Jeff Thomason artist on Jakphoenix.comSince the beginning of recorded history, people have had some form of illustrated stories, whether they were carved in stone by hand or printed on paper by a machine. While the essence hasn’t changed (still words and pictures) the technology used to create them has and this has brought about changes in the stories themselves. One of the best examples comes from the early twentieth century: Pulps vs. Comic Books.

Pulp Fiction refers to inexpensive magazines and books printed on cheap paper called pulp (hence the name) from 1896 thru the 1950s with their popularity (and sales) peaking in the1930s. They cost a dime (and are sometimes referred to as dime novels) and featured an exciting, full color cover, a quickly written story, and a few black and white illustrations. They were wildly popular and sold well even during the depression. Characters included Tarzan, Zorro, Buck Rogers, Doc Savage, The Shadow, The Spider, Fu Manchu, and many others. They covered every genre from adventure to science fiction, action, romance, weird tales, exotic travels, and spicy fun.

Comic books began in the 1930s as reprints of the Sunday color comics section printed on cheap newsprint at a quarter the newspaper size. They quickly introduced new materials and a new genre: the superhero (who was originally called a costumed character or costumed hero) and included Superman, the Bat-man, Wonder Woman, Captain America, and Captain Marvel. They usually included several stories with each lasting anywhere from one page to 8 pages and sold for a dime.

These two forms shared a lot during the 1930s and 40s. Both were on cheap paper. Both sold for the same price on the same newsstands. Many of the same people were involved in both pulps and comics. Both used words and pictures to tell stories of adventure, action, romance, terror, heroism, vigilantism, and salaciousness. But technology changed the possibilities of form and, as an unforeseen result, the content of the stories.

When pulps started in the late 1900s, color illustrations were difficult and expensive to print. So the pulps were mostly text with a great cover and a few poorly reproduced black & white line drawings. The stories were novel length and featured characters with simple garbs. But by the late 1930s, color illustrations were commercially viable, so comics could be full color with more picture than words. This meant the simple trench coat of the Shadow or the bronze skin of Doc Savage wasn’t enough for pictures. Comic heroes needed bright costumes and colorful foes. Because the stories contained so much illustration, the stories become much shorter and much simpler with several in each issue.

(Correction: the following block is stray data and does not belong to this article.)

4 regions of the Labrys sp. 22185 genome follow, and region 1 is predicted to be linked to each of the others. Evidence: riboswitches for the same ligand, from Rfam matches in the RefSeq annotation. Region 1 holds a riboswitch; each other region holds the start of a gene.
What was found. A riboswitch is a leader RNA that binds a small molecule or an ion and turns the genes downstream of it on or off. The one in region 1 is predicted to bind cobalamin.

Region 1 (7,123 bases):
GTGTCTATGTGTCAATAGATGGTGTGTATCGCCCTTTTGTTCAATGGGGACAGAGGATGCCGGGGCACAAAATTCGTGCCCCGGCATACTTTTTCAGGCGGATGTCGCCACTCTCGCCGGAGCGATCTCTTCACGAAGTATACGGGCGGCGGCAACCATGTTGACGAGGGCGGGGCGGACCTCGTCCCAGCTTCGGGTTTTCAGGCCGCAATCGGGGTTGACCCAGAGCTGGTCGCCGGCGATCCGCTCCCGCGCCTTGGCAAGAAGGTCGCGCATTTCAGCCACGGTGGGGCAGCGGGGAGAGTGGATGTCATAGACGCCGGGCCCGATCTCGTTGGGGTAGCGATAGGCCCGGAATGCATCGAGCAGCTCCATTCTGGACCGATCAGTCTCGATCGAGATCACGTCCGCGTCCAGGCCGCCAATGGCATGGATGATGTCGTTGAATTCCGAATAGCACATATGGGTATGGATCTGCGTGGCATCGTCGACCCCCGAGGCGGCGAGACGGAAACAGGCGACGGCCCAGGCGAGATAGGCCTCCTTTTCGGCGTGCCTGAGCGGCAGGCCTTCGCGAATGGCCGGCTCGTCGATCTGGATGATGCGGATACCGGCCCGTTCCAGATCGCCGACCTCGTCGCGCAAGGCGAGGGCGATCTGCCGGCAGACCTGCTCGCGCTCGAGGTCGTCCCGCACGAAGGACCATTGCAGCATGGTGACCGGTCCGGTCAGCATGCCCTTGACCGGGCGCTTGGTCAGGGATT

A paradigm example is the comparison of the Doc Savage pulps of the 30s (one of the most popular and successful series) with the Doc Savage comic of the 40s. In the pulps he was strong, smart, and wore regular clothes and traveled in planes and boats. In the comics, he gained a costume and super powers and basically became a completely different character.

Technology also produced another unexpected result: the death of pulps. The four-color adventures proved too exciting for the text heavy pulps to compete with. When readers were faced with a choice between 64 full color pages of costumed clad heroes or 80+ pages of black and white text both for a dime, they chose the one more visually exciting.

You may be wondering what a 60-year-old example has to do with us today. Ah, here’s where the big question comes in. How will technology shape illustrated stories today? The eBook revolution (sorry big publishers, there is a revolution going on whether you like it or not) provides new opportunities and new limitations for stories. Here are just a few:

  • Cost & Length – To make selling a story worthwhile (and to make the binding practical) stories have to be at least certain length, but can’t go over a certain length. Digital files don’t have this limitation. An author can sell a one-page story or a 4-million-page story. The usual limitations don’t apply. This opens up new possibilities for new forms. It also may be the salvation of comic books, which are pricing themselves out of existence due to high printing costs.
  • Layout – eReaders offer flexible layouts and font sizes, which means you can’t guarantee how a page will display. The picture may be on its own screen, or you may have a two page layout showing several pictures and a healthy chunk of text. The play between images and pictures needs to be simpler and more flexible.
  • Size – Comic books have had a hard time going digital, because the text is hard to read on a small screen. Many solutions have been tried such as breaking it into individual panels (which gives you odd shaped pages and loses the effect of one panel interacting with another) to cropping the page to just the essential elements (robbing you of beautiful artwork). In the 80s it was common for toys to include mini-comics. These mini-comics were meant for a small page and work well on eReaders and other small screens if only comic book producers could break from their current template.

 

Of course, eReaders and eBooks are new, so we have yet to see the real possibilities this new technology will open up and the effect it will have on illustrated stories. I, for one, am excited to see what will develop.

Jeff Thomason